Tuesday, June 28, 2005

miroslav volf -- 'the gift of infertility'

This is a touching and provocative piece. I post it for those reasons, and because I am fond of Dr. Volf and think he is one of the most talented theologians writing these days. The piece makes me think about my attitudes to artificial contraception -- though I continue to believe that the official RC position is incorrect. In any event, thank you, Fr. Harmon. Read the whole thing here.

Infertility—a gift!? Poison and a curse—that's how this unexplained infertility of ours felt to me for what seemed like an eternity. Nine years of trying to have a child of our own was like having to drink bitter waters from a poisoned well month after month. Nothing could break the sinister hold of barrenness on our lives, not strict adherence to whatever expert advice we could get, not prayer, not the latest infertility techniques, not fasting, nothing....

....The season of Advent was the worst. "For unto us a child is born, unto us a son is given," I would hear read or sung in hundreds of different variations. But from me a child was withheld. The miracle of Mary's conception, the rejoicing of the heavens at her newborn child, the exultation of Elizabeth all became signs of God's painful absence, not God's advent....


J-Tron said...

That is a powerful piece. Thank you for posting it.

What about it made you think about the RC position on contraception? I'm not sure I see the relation. Although I agree that the RC position on contraception is flawed.

father wb said...

Because its about the inscrutable nature of God's providence, and the main premise in the RC argument against artificial contraception is about how couples should be open to God's plan for them, even though his plan might not be their plan. Volf's piece is a poignant illustration of this -- though in the opposite direction (i.e. infertility as providential; not fertility).

For the record, as I understand it, the RC argument runs something like this:

1. If sex is to be good, then it should be undertaken with openess to the possibility of procreation.

2. The employment of artificial contraception manifests an unopeness to the possibility of procreation.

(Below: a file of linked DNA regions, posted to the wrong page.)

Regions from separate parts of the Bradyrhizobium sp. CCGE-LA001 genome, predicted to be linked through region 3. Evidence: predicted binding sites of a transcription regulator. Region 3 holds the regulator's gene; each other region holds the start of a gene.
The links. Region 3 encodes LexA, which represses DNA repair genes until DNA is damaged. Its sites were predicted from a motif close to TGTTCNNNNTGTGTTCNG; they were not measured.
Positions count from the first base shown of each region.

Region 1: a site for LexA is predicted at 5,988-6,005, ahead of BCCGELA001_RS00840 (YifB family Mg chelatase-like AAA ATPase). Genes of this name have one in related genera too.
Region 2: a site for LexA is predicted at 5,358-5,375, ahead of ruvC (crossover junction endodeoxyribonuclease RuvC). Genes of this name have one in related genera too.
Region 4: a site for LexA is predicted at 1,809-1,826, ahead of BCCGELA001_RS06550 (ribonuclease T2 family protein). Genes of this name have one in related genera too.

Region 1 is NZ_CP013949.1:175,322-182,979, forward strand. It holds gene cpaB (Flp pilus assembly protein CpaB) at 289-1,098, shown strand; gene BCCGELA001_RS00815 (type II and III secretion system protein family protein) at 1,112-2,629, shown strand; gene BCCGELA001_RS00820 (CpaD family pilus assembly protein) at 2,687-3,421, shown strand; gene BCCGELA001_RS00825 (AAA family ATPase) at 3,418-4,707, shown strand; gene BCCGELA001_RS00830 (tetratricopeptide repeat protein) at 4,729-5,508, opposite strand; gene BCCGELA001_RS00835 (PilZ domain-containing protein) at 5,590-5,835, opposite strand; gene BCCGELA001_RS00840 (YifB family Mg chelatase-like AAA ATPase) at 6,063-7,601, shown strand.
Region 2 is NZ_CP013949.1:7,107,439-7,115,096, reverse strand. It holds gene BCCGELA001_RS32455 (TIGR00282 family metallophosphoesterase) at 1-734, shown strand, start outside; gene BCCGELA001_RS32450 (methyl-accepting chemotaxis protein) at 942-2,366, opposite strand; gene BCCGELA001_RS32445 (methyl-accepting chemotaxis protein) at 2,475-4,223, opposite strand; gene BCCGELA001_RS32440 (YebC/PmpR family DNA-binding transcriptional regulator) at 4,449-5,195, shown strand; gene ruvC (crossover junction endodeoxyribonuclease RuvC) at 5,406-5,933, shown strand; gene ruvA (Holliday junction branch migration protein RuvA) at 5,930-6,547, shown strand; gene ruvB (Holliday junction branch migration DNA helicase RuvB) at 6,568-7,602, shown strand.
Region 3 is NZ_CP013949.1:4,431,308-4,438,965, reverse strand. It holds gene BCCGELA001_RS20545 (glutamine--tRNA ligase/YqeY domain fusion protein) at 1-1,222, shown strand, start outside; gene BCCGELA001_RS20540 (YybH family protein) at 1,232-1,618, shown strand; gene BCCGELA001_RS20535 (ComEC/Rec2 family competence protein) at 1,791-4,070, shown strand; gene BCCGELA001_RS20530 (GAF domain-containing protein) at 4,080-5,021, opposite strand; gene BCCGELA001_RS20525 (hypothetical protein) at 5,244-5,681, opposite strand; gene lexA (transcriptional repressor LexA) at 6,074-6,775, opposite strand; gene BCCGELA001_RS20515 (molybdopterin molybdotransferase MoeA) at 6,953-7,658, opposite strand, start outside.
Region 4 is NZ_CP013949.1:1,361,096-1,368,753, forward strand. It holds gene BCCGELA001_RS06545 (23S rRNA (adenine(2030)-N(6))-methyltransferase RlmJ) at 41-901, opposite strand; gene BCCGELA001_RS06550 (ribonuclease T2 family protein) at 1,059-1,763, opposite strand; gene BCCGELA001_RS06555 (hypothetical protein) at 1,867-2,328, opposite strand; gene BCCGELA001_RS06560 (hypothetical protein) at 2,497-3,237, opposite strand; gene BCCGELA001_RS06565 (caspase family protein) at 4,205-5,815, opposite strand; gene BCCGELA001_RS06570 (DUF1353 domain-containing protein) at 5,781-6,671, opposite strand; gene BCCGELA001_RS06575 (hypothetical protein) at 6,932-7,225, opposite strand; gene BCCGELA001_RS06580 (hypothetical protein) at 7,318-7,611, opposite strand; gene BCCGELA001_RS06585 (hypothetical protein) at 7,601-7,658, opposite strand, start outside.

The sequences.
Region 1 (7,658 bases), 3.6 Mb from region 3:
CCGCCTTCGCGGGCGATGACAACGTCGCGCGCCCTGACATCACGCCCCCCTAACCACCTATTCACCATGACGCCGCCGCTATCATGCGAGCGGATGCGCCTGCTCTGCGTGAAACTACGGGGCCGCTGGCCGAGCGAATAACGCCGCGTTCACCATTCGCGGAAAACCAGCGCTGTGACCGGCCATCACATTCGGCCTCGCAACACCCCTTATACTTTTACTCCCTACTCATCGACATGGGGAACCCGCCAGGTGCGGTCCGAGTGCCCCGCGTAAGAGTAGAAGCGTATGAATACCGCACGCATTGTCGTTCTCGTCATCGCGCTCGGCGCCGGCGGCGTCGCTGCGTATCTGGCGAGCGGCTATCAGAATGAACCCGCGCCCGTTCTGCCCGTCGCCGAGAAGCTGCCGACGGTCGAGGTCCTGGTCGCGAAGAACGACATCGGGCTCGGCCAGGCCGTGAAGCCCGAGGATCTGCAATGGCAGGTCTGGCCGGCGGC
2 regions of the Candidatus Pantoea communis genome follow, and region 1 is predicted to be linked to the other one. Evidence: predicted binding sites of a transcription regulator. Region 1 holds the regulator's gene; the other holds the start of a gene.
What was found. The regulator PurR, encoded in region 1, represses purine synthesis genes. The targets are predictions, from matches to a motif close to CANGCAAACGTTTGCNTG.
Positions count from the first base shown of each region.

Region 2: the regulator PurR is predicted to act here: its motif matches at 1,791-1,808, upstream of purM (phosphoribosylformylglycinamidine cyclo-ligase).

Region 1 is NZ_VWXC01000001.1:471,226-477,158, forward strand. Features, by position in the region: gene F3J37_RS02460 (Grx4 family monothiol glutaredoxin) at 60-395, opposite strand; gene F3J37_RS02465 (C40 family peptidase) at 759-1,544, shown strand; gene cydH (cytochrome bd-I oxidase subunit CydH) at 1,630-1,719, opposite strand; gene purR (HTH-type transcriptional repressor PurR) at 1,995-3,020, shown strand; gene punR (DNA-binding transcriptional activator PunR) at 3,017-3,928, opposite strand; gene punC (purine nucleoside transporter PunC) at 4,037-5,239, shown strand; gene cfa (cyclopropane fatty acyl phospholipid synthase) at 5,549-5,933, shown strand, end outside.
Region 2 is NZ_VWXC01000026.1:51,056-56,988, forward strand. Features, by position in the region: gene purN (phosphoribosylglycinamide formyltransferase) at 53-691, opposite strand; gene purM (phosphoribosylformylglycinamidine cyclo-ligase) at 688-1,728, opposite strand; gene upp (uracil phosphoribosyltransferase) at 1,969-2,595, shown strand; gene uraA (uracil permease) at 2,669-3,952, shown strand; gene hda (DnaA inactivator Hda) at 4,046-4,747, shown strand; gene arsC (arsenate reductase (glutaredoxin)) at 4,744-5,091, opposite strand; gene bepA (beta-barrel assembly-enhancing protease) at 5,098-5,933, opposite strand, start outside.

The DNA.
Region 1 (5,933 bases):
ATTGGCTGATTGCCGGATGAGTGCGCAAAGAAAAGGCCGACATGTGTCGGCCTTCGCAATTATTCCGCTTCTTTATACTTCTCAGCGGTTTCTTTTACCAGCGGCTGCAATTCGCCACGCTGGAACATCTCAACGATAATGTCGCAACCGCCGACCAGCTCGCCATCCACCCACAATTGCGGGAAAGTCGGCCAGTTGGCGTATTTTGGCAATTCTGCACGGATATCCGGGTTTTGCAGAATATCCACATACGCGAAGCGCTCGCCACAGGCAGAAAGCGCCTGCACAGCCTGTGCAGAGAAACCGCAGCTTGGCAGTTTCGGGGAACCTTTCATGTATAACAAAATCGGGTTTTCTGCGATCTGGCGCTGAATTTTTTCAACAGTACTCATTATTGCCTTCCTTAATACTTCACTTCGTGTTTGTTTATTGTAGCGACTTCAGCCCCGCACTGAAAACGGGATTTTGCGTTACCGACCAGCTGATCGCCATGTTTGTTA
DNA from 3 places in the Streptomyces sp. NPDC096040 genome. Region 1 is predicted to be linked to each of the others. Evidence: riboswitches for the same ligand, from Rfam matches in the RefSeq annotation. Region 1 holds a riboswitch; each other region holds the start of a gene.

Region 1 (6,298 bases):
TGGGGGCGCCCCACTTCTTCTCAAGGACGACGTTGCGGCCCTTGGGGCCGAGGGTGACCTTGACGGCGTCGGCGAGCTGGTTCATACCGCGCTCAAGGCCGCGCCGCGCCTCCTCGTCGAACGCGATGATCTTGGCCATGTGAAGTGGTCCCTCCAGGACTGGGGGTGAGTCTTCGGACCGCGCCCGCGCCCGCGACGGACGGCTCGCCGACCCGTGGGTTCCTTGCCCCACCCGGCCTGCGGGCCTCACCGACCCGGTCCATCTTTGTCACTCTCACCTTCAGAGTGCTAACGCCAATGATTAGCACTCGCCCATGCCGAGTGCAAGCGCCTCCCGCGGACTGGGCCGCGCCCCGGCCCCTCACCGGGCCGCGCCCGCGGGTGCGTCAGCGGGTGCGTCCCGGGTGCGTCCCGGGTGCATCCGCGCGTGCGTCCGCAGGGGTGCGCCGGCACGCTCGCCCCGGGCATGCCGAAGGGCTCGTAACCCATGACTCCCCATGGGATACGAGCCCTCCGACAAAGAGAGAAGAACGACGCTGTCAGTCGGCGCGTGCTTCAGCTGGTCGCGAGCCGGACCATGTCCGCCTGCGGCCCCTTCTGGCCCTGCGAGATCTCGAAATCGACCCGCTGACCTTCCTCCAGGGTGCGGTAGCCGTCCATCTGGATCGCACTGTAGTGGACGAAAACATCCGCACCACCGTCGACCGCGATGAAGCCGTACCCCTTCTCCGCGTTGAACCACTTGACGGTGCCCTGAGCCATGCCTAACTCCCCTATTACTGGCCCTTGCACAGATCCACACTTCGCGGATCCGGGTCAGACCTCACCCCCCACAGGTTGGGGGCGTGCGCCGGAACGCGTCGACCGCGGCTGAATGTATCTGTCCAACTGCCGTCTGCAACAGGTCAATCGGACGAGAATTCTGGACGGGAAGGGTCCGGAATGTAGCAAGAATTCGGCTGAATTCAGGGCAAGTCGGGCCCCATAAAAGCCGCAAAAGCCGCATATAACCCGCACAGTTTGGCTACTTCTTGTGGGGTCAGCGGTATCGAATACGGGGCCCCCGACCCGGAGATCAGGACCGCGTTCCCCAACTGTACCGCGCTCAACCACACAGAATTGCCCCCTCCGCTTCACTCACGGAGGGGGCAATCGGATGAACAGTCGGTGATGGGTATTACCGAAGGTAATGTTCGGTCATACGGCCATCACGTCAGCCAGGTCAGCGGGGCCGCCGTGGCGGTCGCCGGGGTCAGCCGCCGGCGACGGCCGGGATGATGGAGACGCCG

3. Therefore, using artificial contraception renders sex not good. (Modus Tollens)

The problem is when they then say: "but you can use 'natural family planning'. And they claim that NFP is even more effective than, say, condoms. But if that is so, then using NFP means that you are having sex without being open to the possibility of procreation, and therefore NFP should also render sex not-good.

Seperately, I think 'the pill' is bad because it fouls up women's hormones in pretty serious ways. And as you might expect, I think 'morning after pills' are bad because they induce abortion. But I don't think its wrong for married couples to use, for example, barrier methods. And I think NFP is probably the best thing, as it requires self-control and abstinence sometimes. And it forces a husband to take an interest in his wife's cycle.

Philip said...


You represent the RC position well. The encyclical you speak of is Humanae Vitae.


Anonymous said...

Volf's piece strikes home. Such folk as Abraham, Sarah, Elkanah and Hanah knew children are a Divine gift Ps 127:3). A spouse (marriage) and celibacy (singleness) are alike gifts. So, "having then gifts differing according to the grace that is given to us..." (Rom 12:6)would indicate a particular "grace" (also a gift) that makes us "right" for the gift given.

LIke the Volf's my wife and I also waited 9 yrs not to be disappointed. We were given only one...but the BEST one! We wouldn't have it any other way. As J.S. Bach entitled a work, "What God hath done is rightly done!" --- lvDDX

The young fogey said...

My position on contraception.